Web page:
tshuma: (robots)
CS Seminar, Monday, March 1, 3-4 PM, EE Packard Bldg., rm. 202 (Stanford Main Campus)

A Framework to Synergistically Combine Motion Planning in Continuous Spaces
and High-Level Planning in Discrete Spaces


Research in robotics has focused since its inception towards increasing the
ability of robots to plan and act on their own in order to safely complete
high-level tasks.

Toward this goal, this talk presents a multi-layered framework that
efficiently plans the sequence of motions the robot needs to execute so that
the resulting trajectory is dynamically feasible, avoids collisions, and
satisfies a given high-level specification. In distinction from traditional
motion planning, the framework can take into account high-level
specifications given by Finite State Machines, Hybrid Automata, Linear
Temporal Logic, STRIPS, and other planning-domain definition languages. Such
expressive models make it possible to specify complex tasks that frequently
arise in mobile robotics, manipulation, robotic-assisted surgery,
search-and-rescue missions, and air-traffic management.

A crucial aspect of the framework is a synergistic combination of motion
planning in continuous spaces and high-level planning in discrete spaces.
Motion planning searches for a solution by probabilistically sampling and
exploring the continuous space of collision-free and dynamically-feasible
motions. Discrete planning uses information gathered by motion planning to
identify high-level actions and regions of the continuous space that motion
planning can further explore to significantly advance the search. This
interplay allows the framework to expand the search along increasingly
feasible directions in future iterations. Physics-based simulations with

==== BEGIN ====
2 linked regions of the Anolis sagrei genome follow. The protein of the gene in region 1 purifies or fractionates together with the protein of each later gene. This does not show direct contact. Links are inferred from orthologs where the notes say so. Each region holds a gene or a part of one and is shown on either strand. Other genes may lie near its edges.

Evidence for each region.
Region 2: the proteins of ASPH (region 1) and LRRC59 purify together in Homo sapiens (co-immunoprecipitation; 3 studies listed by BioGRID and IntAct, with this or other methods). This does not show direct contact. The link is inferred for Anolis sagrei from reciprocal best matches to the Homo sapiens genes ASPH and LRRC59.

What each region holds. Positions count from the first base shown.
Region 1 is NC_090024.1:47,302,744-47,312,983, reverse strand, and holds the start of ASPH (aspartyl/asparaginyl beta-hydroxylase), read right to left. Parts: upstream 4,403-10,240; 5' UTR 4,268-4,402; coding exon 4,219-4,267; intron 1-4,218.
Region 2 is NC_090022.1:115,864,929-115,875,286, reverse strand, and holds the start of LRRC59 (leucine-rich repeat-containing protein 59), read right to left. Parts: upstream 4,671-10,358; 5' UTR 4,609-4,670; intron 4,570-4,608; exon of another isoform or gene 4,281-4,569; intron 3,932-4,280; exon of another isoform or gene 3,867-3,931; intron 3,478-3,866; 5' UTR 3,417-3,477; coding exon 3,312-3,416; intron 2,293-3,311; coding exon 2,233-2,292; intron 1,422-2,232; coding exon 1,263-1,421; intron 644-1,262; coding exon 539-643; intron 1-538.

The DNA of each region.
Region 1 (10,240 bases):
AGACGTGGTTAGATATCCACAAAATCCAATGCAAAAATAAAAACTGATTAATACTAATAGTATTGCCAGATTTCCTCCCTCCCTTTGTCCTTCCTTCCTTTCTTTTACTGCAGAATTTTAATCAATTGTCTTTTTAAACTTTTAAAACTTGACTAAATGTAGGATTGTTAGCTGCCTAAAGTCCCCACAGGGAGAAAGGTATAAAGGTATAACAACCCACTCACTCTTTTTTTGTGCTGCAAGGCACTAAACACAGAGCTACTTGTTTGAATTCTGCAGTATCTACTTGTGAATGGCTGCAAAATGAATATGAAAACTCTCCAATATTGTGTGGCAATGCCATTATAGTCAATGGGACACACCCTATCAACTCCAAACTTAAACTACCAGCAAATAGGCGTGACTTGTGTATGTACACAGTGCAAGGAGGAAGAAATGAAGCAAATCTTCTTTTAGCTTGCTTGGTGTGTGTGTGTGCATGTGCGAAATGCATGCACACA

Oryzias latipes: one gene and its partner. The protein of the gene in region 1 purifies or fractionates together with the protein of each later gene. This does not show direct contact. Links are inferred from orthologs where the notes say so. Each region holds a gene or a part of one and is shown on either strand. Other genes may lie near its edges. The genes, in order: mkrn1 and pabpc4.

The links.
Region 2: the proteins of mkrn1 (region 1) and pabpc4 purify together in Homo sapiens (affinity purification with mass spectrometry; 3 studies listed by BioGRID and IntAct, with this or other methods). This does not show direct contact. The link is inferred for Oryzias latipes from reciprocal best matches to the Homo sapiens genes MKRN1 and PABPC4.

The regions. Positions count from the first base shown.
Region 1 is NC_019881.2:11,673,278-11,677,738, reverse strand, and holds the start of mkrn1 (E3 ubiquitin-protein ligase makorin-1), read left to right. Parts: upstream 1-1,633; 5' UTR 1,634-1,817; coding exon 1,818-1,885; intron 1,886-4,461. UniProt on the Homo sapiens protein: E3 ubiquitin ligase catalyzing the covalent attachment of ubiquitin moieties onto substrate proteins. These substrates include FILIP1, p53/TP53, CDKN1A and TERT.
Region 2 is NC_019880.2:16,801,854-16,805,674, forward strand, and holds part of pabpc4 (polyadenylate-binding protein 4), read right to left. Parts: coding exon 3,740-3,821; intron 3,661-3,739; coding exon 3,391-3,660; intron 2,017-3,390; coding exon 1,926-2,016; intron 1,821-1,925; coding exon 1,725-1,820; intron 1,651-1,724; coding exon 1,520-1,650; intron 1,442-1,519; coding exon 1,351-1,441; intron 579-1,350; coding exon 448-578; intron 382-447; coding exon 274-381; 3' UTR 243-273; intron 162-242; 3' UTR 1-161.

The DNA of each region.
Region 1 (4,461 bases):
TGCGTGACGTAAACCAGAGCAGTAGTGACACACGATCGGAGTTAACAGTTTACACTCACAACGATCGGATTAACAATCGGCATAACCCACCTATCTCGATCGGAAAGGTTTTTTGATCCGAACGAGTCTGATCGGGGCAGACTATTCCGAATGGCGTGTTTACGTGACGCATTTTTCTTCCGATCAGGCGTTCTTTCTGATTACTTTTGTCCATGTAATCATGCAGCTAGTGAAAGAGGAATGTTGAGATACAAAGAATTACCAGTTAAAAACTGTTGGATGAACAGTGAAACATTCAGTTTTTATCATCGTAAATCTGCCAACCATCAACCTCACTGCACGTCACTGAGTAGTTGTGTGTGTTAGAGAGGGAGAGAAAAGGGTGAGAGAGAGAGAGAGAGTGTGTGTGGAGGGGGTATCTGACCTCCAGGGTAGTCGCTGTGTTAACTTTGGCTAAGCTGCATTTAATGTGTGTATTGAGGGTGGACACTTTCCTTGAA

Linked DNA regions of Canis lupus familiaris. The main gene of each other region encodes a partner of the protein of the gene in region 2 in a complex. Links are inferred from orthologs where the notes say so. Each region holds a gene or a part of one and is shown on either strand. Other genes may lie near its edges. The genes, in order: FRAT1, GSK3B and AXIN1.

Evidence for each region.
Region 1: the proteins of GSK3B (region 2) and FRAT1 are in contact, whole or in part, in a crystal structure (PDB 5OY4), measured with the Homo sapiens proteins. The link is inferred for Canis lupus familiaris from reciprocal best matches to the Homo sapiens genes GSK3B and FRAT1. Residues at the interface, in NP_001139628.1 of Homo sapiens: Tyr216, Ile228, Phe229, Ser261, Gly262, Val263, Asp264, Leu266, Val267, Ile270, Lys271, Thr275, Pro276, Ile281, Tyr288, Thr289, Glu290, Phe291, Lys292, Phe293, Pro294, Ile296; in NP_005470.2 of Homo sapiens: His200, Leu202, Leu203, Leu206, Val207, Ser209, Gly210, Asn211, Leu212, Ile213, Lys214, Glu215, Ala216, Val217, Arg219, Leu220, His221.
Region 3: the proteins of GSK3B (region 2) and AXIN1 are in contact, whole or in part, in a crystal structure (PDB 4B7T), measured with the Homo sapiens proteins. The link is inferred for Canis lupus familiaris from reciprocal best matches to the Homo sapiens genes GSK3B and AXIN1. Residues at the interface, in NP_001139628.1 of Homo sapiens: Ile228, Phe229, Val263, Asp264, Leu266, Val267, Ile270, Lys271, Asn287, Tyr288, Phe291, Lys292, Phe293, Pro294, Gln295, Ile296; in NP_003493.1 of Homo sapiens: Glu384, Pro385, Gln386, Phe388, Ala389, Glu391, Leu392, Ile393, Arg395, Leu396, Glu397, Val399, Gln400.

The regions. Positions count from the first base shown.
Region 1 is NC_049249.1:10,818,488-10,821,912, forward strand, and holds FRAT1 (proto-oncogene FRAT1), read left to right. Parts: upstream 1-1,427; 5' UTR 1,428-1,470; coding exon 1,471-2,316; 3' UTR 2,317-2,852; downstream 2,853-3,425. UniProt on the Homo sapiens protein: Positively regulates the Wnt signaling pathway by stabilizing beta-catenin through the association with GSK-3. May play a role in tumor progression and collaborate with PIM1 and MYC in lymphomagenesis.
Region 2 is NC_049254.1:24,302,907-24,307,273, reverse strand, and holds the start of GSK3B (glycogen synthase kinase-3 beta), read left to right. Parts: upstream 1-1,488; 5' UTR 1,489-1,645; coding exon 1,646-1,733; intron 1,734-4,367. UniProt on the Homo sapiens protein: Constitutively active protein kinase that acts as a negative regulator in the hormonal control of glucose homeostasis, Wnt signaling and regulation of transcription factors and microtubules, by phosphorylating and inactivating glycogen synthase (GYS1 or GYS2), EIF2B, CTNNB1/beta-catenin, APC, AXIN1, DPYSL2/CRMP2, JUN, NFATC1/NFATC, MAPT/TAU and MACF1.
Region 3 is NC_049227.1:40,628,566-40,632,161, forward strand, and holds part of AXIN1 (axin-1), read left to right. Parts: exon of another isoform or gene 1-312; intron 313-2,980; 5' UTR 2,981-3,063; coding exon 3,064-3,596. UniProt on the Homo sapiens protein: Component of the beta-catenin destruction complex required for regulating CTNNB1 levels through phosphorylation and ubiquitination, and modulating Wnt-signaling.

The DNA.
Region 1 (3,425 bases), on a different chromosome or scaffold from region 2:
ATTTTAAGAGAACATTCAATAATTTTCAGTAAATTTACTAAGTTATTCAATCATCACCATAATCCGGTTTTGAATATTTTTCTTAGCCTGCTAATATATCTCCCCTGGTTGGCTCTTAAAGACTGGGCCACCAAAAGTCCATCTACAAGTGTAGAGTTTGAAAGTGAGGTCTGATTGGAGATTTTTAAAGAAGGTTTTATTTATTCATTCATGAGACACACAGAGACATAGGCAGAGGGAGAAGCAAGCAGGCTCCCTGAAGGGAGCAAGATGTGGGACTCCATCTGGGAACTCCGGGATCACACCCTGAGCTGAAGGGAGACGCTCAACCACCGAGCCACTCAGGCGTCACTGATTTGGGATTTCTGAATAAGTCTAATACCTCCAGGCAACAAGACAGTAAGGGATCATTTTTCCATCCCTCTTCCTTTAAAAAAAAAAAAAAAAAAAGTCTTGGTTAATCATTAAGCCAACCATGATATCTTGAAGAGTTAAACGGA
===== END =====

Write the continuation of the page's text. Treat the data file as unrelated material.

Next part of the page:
high-dimensional robotic models demonstrate significant computational
speedups over related work and show the ability of the framework to
efficiently plan valid trajectories that satisfy complex high-level

Erion Plaku
faculty candidate
Johns Hopkins University


Erion Plaku is a Postdoctoral Fellow at the Laboratory for Computational
Sensing and Robotics in the Department of Computer Science at Johns Hopkins
University. He received the Ph.D. degree in Computer Science from Rice
University in 2008. His research focuses on integration of motion planning
and discrete planning for human-machine cooperative or fully automatic task
performance in complex domains. Some applications include mobile robotics,
manipulation, air-traffic management, haptic exploration, and
robotic-assisted surgery. His research interests encompass robotics, hybrid
systems, AI, logic, computational geometry, data mining, and large-scale
distributed computing.

Date: 2010-03-01 06:18 pm (UTC)From: [identity profile] ef2p.livejournal.com
Sounds fascinating. Too bad I can't make it. Keep the posts coming.

Date: 2010-03-06 08:33 pm (UTC)From: [identity profile] rbus.livejournal.com
"Hybrid Automata" - i looked it up and can't understand even the explanations.

i'm so dumb, sometimes.

humbling is good.

dumbling is difficult.


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